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dc.contributor.authorAl-Rmalli, Shaban W.en
dc.contributor.authorJenkins, R. O.en
dc.contributor.authorWatts, M. J.en
dc.contributor.authorHaris, P. I. (Parvez I.)en
dc.date.accessioned2013-08-23T12:19:55Z
dc.date.available2013-08-23T12:19:55Z
dc.date.issued2012
dc.identifier.citationAl-Rmalli, S., Jenkins, R., Watts, M. and Haris, P. (2012) Reducing human exposure to arsenic, and simutaneously increasing selenium and zinc intake, by substituting non-aromatic rice with aromatic rice in the diet. Biomedical Spectroscopy and Imaging, 1 (4), pp. 365-381en
dc.identifier.issn2212-8794
dc.identifier.issn2212-8808
dc.identifier.urihttp://hdl.handle.net/2086/8985
dc.description.abstractHundreds of millions of people world-wide are exposed to high concentrations of the toxic element arsenic (As) through drinking water and consumption of certain foods, especially rice. In this study Inductively Coupled Plasma Mass Spectroscopy (ICP-MS) was used to analyse rice from the greater Sylhet region of Bangladesh which has relatively lower groundwater As concentrations. Different varieties of rice were analysed for inorganic-As (i-As) and other elements (Cd, Mn, Pb, Se and Zn) in order to identify rice with low As content and higher essential element (Zn and Se) content. Sylheti non-aromatic rice showed lower As concentration (27.1–174.1 μg/kg) compared to non-aromatic rice from other regions of Bangladesh. Furthermore, aromatic rice from Sylhet had the lowest As content (10.1 μg/kg) and the highest Se content (341 μg/kg) compared to non-aromatic rice. Approximately 70% of the total As in Sylheti rice was i-As and parboiled rice contained the highest i-As (90%) compared to other rice varieties. Aromatic rice generally contained lower concentrations of toxic elements (As, Cd, Pb) and higher concentrations of essential elements (Se, Zn) compared to non-aromatic rice. For someone consuming 500 g of non-aromatic or aromatic rice from Sylhet, the daily intake of As from consumption of rice would be reduced by approximately 48% and 69%, respectively, compared to non-aromatic rice from other parts of Bangladesh thus far investigated. Also the daily intake of As from consumption of aromatic rice is 40% lower compared to non-aromatic rice sourced from the Sylhet region. The daily intake of Se and Zn from consumption of rice would be increased by 46% and 23%, respectively, for someone consuming aromatic rice instead of non-aromatic rice from Sylhet. This study reveals that consuming certain types of aromatic rice can potentially not only reduce exposure to As but also increase the daily intake of Se and Zn in Bangladeshis. This type of rice could also be used in infant foods instead of rice with higher As concentration.en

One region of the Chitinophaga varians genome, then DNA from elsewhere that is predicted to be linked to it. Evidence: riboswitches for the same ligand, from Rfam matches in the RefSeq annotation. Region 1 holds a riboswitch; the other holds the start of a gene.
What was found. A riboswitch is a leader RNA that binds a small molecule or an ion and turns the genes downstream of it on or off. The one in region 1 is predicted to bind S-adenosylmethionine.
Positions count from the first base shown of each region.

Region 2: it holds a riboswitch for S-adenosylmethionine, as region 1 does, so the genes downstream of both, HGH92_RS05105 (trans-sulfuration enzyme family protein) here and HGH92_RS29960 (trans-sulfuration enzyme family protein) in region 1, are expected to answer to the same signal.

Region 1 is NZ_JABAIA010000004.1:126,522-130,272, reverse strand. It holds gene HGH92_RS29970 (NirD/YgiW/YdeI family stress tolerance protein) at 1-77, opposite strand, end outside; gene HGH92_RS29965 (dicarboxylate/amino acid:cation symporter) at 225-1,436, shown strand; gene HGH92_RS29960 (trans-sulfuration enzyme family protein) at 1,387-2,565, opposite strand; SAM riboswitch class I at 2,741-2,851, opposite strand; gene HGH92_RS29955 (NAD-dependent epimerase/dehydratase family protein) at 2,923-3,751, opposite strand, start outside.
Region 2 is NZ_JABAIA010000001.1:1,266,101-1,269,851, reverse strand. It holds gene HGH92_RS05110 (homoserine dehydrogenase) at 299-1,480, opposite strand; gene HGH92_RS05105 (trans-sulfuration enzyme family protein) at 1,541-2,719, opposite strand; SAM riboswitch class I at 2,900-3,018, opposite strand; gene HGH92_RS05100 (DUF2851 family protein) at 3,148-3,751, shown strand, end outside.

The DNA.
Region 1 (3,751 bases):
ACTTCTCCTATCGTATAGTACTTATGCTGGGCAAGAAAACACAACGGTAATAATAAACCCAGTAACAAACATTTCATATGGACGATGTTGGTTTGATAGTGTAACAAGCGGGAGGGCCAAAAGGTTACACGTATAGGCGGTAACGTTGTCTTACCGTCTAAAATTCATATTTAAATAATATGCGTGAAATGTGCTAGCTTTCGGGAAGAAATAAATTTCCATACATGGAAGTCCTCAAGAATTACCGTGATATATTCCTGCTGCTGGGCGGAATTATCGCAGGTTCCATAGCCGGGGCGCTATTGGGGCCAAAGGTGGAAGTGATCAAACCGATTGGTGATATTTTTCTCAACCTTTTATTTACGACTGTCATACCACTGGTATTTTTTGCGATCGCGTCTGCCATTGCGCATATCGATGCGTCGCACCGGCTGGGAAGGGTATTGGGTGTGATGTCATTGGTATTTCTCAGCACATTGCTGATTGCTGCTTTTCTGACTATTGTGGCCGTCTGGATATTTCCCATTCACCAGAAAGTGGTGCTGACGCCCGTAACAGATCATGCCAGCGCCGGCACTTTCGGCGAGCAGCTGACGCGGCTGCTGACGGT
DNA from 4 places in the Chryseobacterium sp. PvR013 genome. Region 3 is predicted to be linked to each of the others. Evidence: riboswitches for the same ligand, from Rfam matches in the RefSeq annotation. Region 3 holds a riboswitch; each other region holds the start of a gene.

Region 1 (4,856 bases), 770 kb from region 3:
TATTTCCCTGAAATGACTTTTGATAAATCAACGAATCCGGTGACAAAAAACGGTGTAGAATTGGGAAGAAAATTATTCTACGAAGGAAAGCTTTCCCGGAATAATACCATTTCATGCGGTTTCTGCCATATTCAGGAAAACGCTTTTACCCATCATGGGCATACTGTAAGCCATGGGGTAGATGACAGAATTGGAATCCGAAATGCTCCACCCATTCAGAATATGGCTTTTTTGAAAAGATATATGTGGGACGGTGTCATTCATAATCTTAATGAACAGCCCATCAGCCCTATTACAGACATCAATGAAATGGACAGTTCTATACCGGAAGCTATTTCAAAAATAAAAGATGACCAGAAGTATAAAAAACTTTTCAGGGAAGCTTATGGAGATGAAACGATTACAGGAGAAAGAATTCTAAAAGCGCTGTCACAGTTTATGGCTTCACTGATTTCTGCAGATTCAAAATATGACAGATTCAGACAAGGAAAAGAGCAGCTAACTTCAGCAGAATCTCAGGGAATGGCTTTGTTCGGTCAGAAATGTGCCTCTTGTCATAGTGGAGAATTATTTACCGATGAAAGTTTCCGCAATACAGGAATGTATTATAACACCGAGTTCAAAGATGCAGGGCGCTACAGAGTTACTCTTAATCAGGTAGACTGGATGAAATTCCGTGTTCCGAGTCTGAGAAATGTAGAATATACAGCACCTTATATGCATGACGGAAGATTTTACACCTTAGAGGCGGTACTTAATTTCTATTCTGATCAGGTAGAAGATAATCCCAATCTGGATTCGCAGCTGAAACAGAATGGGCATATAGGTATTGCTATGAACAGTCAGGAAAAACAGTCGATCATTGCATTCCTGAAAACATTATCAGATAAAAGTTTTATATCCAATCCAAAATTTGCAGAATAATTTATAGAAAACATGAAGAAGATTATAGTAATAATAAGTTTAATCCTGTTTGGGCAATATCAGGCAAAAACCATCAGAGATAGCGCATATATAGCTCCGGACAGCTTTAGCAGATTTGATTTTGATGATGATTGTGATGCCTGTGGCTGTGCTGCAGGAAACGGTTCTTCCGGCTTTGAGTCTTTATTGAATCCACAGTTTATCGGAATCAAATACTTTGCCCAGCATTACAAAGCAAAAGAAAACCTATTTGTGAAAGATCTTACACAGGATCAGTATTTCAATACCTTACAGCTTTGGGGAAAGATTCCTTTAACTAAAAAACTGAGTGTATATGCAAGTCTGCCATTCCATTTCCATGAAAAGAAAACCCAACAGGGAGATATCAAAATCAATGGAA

dc.language.isoenen
dc.publisherIOS Pressen
dc.subjectRiceen
dc.subjectAromatic riceen
dc.subjectBangladeshen
dc.subjectArsenicen
dc.subjectCadmiumen
dc.subjectLeaden
dc.subjectSeleniumen
dc.subjectZincen
dc.titleReducing human exposure to arsenic, and simultaneously increasing selenium and zinc intake, by substituting non-aromatic rice with aromatic rice in the dieten
dc.typeArticleen
dc.identifier.doihttps://doi.org/10.3233/BSI-120028
dc.researchgroupBiomedical and Environmental Healthen
dc.peerreviewedYesen
dc.researchinstituteInstitute for Allied Health Sciences Researchen


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